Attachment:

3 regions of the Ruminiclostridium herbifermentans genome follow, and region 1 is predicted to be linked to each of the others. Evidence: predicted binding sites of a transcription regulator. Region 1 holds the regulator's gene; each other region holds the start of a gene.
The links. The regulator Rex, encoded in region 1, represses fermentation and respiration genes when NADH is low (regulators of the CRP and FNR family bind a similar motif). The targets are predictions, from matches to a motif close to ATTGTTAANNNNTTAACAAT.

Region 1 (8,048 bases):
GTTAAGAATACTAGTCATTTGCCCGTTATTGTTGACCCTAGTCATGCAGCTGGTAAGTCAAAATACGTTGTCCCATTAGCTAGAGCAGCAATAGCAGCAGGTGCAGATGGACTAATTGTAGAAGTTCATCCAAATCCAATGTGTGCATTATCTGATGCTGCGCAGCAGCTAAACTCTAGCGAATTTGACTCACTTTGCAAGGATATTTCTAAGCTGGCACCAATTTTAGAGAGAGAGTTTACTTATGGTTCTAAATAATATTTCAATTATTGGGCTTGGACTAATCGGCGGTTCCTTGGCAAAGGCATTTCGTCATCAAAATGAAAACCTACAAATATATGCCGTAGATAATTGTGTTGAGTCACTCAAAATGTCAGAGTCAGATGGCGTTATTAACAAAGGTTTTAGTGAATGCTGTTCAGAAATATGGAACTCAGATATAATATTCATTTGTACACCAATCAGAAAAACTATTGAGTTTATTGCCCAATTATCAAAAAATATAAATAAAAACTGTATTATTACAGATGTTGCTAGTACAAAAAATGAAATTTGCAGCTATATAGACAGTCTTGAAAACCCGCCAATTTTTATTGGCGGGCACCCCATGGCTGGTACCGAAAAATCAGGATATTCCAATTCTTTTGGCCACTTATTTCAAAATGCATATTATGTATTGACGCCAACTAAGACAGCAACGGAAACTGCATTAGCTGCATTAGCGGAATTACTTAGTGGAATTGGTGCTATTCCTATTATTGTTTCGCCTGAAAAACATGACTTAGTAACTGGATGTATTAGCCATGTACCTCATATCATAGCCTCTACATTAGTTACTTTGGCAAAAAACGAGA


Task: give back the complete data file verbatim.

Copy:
3 regions of the Ruminiclostridium herbifermentans genome follow, and region 1 is predicted to be linked to each of the others. Evidence: predicted binding sites of a transcription regulator. Region 1 holds the regulator's gene; each other region holds the start of a gene.
The links. The regulator Rex, encoded in region 1, represses fermentation and respiration genes when NADH is low (regulators of the CRP and FNR family bind a similar motif). The targets are predictions, from matches to a motif close to ATTGTTAANNNNTTAACAAT.

Region 1 (8,048 bases):
GTTAAGAATACTAGTCATTTGCCCGTTATTGTTGACCCTAGTCATGCAGCTGGTAAGTCAAAATACGTTGTCCCATTAGCTAGAGCAGCAATAGCAGCAGGTGCAGATGGACTAATTGTAGAAGTTCATCCAAATCCAATGTGTGCATTATCTGATGCTGCGCAGCAGCTAAACTCTAGCGAATTTGACTCACTTTGCAAGGATATTTCTAAGCTGGCACCAATTTTAGAGAGAGAGTTTACTTATGGTTCTAAATAATATTTCAATTATTGGGCTTGGACTAATCGGCGGTTCCTTGGCAAAGGCATTTCGTCATCAAAATGAAAACCTACAAATATATGCCGTAGATAATTGTGTTGAGTCACTCAAAATGTCAGAGTCAGATGGCGTTATTAACAAAGGTTTTAGTGAATGCTGTTCAGAAATATGGAACTCAGATATAATATTCATTTGTACACCAATCAGAAAAACTATTGAGTTTATTGCCCAATTATCAAAAAATATAAATAAAAACTGTATTATTACAGATGTTGCTAGTACAAAAAATGAAATTTGCAGCTATATAGACAGTCTTGAAAACCCGCCAATTTTTATTGGCGGGCACCCCATGGCTGGTACCGAAAAATCAGGATATTCCAATTCTTTTGGCCACTTATTTCAAAATGCATATTATGTATTGACGCCAACTAAGACAGCAACGGAAACTGCATTAGCTGCATTAGCGGAATTACTTAGTGGAATTGGTGCTATTCCTATTATTGTTTCGCCTGAAAAACATGACTTAGTAACTGGATGTATTAGCCATGTACCTCATATCATAGCCTCTACATTAGTTACTTTGGCAAAAAACGAGA